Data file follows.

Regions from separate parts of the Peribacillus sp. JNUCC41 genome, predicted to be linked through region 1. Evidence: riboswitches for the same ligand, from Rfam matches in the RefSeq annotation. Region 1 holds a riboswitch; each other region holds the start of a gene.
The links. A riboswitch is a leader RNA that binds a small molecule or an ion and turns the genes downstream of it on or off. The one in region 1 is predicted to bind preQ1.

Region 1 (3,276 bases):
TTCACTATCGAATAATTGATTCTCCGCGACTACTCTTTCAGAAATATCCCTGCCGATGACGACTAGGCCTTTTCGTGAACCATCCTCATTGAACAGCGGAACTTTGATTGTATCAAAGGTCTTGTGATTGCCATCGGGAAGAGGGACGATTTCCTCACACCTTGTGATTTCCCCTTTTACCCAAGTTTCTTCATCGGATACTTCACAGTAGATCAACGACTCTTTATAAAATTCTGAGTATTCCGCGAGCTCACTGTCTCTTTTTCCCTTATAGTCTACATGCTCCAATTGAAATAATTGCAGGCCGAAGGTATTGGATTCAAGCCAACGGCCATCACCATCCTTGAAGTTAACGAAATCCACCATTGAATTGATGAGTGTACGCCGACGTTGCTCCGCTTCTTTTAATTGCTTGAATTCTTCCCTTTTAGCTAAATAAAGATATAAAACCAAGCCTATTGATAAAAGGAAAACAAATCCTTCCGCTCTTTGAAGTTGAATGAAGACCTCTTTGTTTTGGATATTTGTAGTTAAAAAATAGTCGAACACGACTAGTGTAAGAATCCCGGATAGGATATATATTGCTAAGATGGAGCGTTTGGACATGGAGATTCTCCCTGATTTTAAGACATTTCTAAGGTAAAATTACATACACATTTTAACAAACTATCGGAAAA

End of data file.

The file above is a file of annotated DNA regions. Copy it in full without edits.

Regions from separate parts of the Peribacillus sp. JNUCC41 genome, predicted to be linked through region 1. Evidence: riboswitches for the same ligand, from Rfam matches in the RefSeq annotation. Region 1 holds a riboswitch; each other region holds the start of a gene.
The links. A riboswitch is a leader RNA that binds a small molecule or an ion and turns the genes downstream of it on or off. The one in region 1 is predicted to bind preQ1.

Region 1 (3,276 bases):
TTCACTATCGAATAATTGATTCTCCGCGACTACTCTTTCAGAAATATCCCTGCCGATGACGACTAGGCCTTTTCGTGAACCATCCTCATTGAACAGCGGAACTTTGATTGTATCAAAGGTCTTGTGATTGCCATCGGGAAGAGGGACGATTTCCTCACACCTTGTGATTTCCCCTTTTACCCAAGTTTCTTCATCGGATACTTCACAGTAGATCAACGACTCTTTATAAAATTCTGAGTATTCCGCGAGCTCACTGTCTCTTTTTCCCTTATAGTCTACATGCTCCAATTGAAATAATTGCAGGCCGAAGGTATTGGATTCAAGCCAACGGCCATCACCATCCTTGAAGTTAACGAAATCCACCATTGAATTGATGAGTGTACGCCGACGTTGCTCCGCTTCTTTTAATTGCTTGAATTCTTCCCTTTTAGCTAAATAAAGATATAAAACCAAGCCTATTGATAAAAGGAAAACAAATCCTTCCGCTCTTTGAAGTTGAATGAAGACCTCTTTGTTTTGGATATTTGTAGTTAAAAAATAGTCGAACACGACTAGTGTAAGAATCCCGGATAGGATATATATTGCTAAGATGGAGCGTTTGGACATGGAGATTCTCCCTGATTTTAAGACATTTCTAAGGTAAAATTACATACACATTTTAACAAACTATCGGAAAA